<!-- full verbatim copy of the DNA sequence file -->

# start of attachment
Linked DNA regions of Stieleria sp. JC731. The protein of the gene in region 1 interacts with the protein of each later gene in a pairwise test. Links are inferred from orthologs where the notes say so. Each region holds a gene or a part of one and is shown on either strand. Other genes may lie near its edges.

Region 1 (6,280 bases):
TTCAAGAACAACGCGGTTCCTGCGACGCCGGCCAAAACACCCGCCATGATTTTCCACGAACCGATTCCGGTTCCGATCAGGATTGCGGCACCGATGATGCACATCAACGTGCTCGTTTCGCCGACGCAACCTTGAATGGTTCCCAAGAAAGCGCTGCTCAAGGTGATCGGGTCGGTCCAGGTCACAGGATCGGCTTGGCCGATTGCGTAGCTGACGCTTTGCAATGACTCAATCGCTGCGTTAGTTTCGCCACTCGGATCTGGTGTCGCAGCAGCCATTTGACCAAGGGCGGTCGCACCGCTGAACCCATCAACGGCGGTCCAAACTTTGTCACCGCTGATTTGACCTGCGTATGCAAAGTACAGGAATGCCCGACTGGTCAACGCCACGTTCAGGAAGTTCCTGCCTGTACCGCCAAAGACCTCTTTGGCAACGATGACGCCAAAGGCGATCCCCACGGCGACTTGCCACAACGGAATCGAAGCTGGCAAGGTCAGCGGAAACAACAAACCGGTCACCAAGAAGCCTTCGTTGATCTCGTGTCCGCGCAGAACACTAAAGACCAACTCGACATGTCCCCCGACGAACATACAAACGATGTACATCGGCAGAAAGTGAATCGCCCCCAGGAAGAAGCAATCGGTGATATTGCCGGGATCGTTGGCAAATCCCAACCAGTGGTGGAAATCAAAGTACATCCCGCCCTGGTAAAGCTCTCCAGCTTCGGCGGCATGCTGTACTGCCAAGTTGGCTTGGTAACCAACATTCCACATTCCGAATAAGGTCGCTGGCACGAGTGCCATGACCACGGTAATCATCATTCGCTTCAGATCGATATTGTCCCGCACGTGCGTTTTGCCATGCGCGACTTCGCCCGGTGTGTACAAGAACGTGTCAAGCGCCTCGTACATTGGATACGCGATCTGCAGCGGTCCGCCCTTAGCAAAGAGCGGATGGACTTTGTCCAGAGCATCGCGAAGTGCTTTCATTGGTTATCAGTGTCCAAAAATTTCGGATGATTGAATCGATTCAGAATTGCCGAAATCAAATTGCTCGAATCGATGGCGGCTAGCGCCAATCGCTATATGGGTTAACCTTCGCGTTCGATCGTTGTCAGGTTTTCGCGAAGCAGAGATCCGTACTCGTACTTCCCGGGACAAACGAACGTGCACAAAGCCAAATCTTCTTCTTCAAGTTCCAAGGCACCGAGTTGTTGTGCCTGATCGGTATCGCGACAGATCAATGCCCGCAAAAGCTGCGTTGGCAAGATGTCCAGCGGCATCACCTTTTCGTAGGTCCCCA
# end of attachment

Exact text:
Linked DNA regions of Stieleria sp. JC731. The protein of the gene in region 1 interacts with the protein of each later gene in a pairwise test. Links are inferred from orthologs where the notes say so. Each region holds a gene or a part of one and is shown on either strand. Other genes may lie near its edges.

Region 1 (6,280 bases):
TTCAAGAACAACGCGGTTCCTGCGACGCCGGCCAAAACACCCGCCATGATTTTCCACGAACCGATTCCGGTTCCGATCAGGATTGCGGCACCGATGATGCACATCAACGTGCTCGTTTCGCCGACGCAACCTTGAATGGTTCCCAAGAAAGCGCTGCTCAAGGTGATCGGGTCGGTCCAGGTCACAGGATCGGCTTGGCCGATTGCGTAGCTGACGCTTTGCAATGACTCAATCGCTGCGTTAGTTTCGCCACTCGGATCTGGTGTCGCAGCAGCCATTTGACCAAGGGCGGTCGCACCGCTGAACCCATCAACGGCGGTCCAAACTTTGTCACCGCTGATTTGACCTGCGTATGCAAAGTACAGGAATGCCCGACTGGTCAACGCCACGTTCAGGAAGTTCCTGCCTGTACCGCCAAAGACCTCTTTGGCAACGATGACGCCAAAGGCGATCCCCACGGCGACTTGCCACAACGGAATCGAAGCTGGCAAGGTCAGCGGAAACAACAAACCGGTCACCAAGAAGCCTTCGTTGATCTCGTGTCCGCGCAGAACACTAAAGACCAACTCGACATGTCCCCCGACGAACATACAAACGATGTACATCGGCAGAAAGTGAATCGCCCCCAGGAAGAAGCAATCGGTGATATTGCCGGGATCGTTGGCAAATCCCAACCAGTGGTGGAAATCAAAGTACATCCCGCCCTGGTAAAGCTCTCCAGCTTCGGCGGCATGCTGTACTGCCAAGTTGGCTTGGTAACCAACATTCCACATTCCGAATAAGGTCGCTGGCACGAGTGCCATGACCACGGTAATCATCATTCGCTTCAGATCGATATTGTCCCGCACGTGCGTTTTGCCATGCGCGACTTCGCCCGGTGTGTACAAGAACGTGTCAAGCGCCTCGTACATTGGATACGCGATCTGCAGCGGTCCGCCCTTAGCAAAGAGCGGATGGACTTTGTCCAGAGCATCGCGAAGTGCTTTCATTGGTTATCAGTGTCCAAAAATTTCGGATGATTGAATCGATTCAGAATTGCCGAAATCAAATTGCTCGAATCGATGGCGGCTAGCGCCAATCGCTATATGGGTTAACCTTCGCGTTCGATCGTTGTCAGGTTTTCGCGAAGCAGAGATCCGTACTCGTACTTCCCGGGACAAACGAACGTGCACAAAGCCAAATCTTCTTCTTCAAGTTCCAAGGCACCGAGTTGTTGTGCCTGATCGGTATCGCGACAGATCAATGCCCGCAAAAGCTGCGTTGGCAAGATGTCCAGCGGCATCACCTTTTCGTAGGTCCCCA